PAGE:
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Brussell, Conrad


The first baker, was a low, thick, heavy-set Dutchman, nearly as thick as he was long.  He was more generally known as "Old Coonrod."  He came here in the fall of 1821, and built a small cabin on the north bank of the ravine (known at that time as the River Styx), just opposite where Kingan's pork-house now stands, and about one hundred yards above its junction with the river.

This cabin answered "Coonrod" for a residence as well as a bakery, as he was a bachelor and had no family, but his little dog "Boas."  This dog resembled his owner very much in appearance, short, bow legs, thick, heavy body, and very good-natured, except when an Indian wished to enter the domicil [sic].  Coonrod said Boas could smell an Indian a mile; neither had the worthy baker a very exalted opinion of them, and preferred losing their custom to endangering his scalp.  His oven was built on the east side of the cabin.  Four posts were planted in the ground, about five fee apart, and formed a square.  On the posts was made a platform of puncheons; on the puncheons was dirt sufficient to prevent them from taking fire.  The dirt was plastered to form the bottom of the oven.  Then a kind of frame-work was built (the shape and size he wanted the oven), plastered and left a sufficient time to dry; a fire was kindled on the inside that burnt out the frame-work and left the oven.  In this oven was baked the first rusk and ginger-cake in Indianapolis.

He was patronized by nearly all the inhabitants, his best customers being the travelers seeking locations in the New Purchase.  Our family sent every time he baked (which was twice a week), to get some of his nice warm rusk; but a little circumstance occurred that lost him one customer.  Coonrod was very much afflicted with sores on his arms; indeed, his whole appearance was rather boilious for a baker.

As usual, Saturday evening, I was sent to Coonrod's for the quarter's worth of rusk.  I found the old man in rather a despondent mood; I saw in a moment that something was the matter; if Boas had died he could not have looked more woful [sic].  When I asked him for the rusk, "Oh, Johnny," said he, "I will have none for Sunday.  Last Wednesday, when I baked, mixing the dough hurt me so much I have scarcely been free of pain since.  The flour got into the sores on my arms, and i was not able to-day to mix the dough for the rusk."  This simple but truthful take was sufficient to induce our family to forego the use of his rusks from that time.  Other customers found out the same thing, and he closed business for want ot patronage.  When, like the Moor of Venice, he found his occupation gone, he sought a home in other parts.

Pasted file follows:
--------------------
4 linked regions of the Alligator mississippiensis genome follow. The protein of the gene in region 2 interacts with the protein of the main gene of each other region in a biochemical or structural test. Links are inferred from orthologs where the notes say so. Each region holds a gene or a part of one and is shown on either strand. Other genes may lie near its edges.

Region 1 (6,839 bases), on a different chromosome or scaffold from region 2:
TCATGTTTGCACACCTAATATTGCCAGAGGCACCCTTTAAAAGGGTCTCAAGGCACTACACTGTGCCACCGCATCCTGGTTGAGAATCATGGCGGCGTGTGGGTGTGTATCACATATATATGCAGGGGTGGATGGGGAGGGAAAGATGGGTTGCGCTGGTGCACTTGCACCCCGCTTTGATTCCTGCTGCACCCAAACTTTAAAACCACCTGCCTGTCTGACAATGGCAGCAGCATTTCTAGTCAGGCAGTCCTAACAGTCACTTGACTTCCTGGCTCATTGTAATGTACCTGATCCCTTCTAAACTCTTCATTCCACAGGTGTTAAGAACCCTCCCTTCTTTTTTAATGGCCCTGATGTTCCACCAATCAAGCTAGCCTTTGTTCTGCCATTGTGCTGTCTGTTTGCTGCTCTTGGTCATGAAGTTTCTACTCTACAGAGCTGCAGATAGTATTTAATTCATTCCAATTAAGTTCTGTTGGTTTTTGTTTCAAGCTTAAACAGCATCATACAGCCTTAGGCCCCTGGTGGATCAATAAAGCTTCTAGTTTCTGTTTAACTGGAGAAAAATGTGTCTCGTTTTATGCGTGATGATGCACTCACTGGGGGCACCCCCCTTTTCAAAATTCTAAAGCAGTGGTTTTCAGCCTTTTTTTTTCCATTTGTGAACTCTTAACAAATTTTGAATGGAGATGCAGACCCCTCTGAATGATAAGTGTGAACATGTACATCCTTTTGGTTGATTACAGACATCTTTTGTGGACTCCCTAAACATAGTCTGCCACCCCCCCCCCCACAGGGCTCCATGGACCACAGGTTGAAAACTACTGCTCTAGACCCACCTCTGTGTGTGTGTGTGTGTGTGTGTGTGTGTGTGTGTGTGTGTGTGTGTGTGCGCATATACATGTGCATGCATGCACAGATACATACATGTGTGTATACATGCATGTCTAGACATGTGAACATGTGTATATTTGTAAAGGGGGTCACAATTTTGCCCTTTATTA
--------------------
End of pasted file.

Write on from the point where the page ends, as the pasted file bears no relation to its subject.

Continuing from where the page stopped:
How different the first bakery of Indianapolis to those of the present day; how different from the last that has commenced business in this city -- the establishment of G. W. Caldwell & Co., where that beautiful and delicious aerated bread is manufactured, in any quantities the demand may require, from one to ten thousand leaves per day, and without the hand coming in contact with the dry flour or the dough.  The flour is taken from the barrel with a shovel, and thrown into a sieve moved by machinery.  This sieve will prevent the smallest particle of dirt passing through it.  The flour passes into a reservoir or kneader, where it is mixed, and from the kneader passes into the pans for baking, and is never touched by the hand, until handling for delivery to customers.  A visit to this establishment would induce the use of this kind of bread; if for no other reason, for cleanliness alone.  You will see the utter impossibility of the smallest house fly passing through the sieve, to say nothing of the filthy cockroach often found in the middle of the loaf of bread manufactured in the ordinary way.  I care not how careful and cleanly the baker or housewife may be, there will sometimes dirt or insects get mixed with the dough and not be discovered until it is baked.

In this establishment are two kneaders, one of which will mix a barrel, the other one and a half barrles of flour at a time; and in a few minutes from the time the flour is thrown into the sieve it is ready to bake. 

In speaking of the above establishment, I do not wish to disparage the other fine bakeries of the city, in many of which can be found as fine articles as in any similar bakeries in the United States.

In the houses of Nickum & Parrott, the Cincinnati Bakery, and Ball, of Illinois street, will be found every variety of cake; and they are in striking contrast with the first bakeries of Indianapolis. 

The crackers of Mrs. Thompson have a reputation unsurpassed, if equaled, anywhere. 



Nowland, John H. B., “Early Reminiscences of Indianapolis, with Short Biographical Sketches of Its Early Citizens, and of a Few of the Prominent Business Men of the Present Day,” 1870, pp. 46-48
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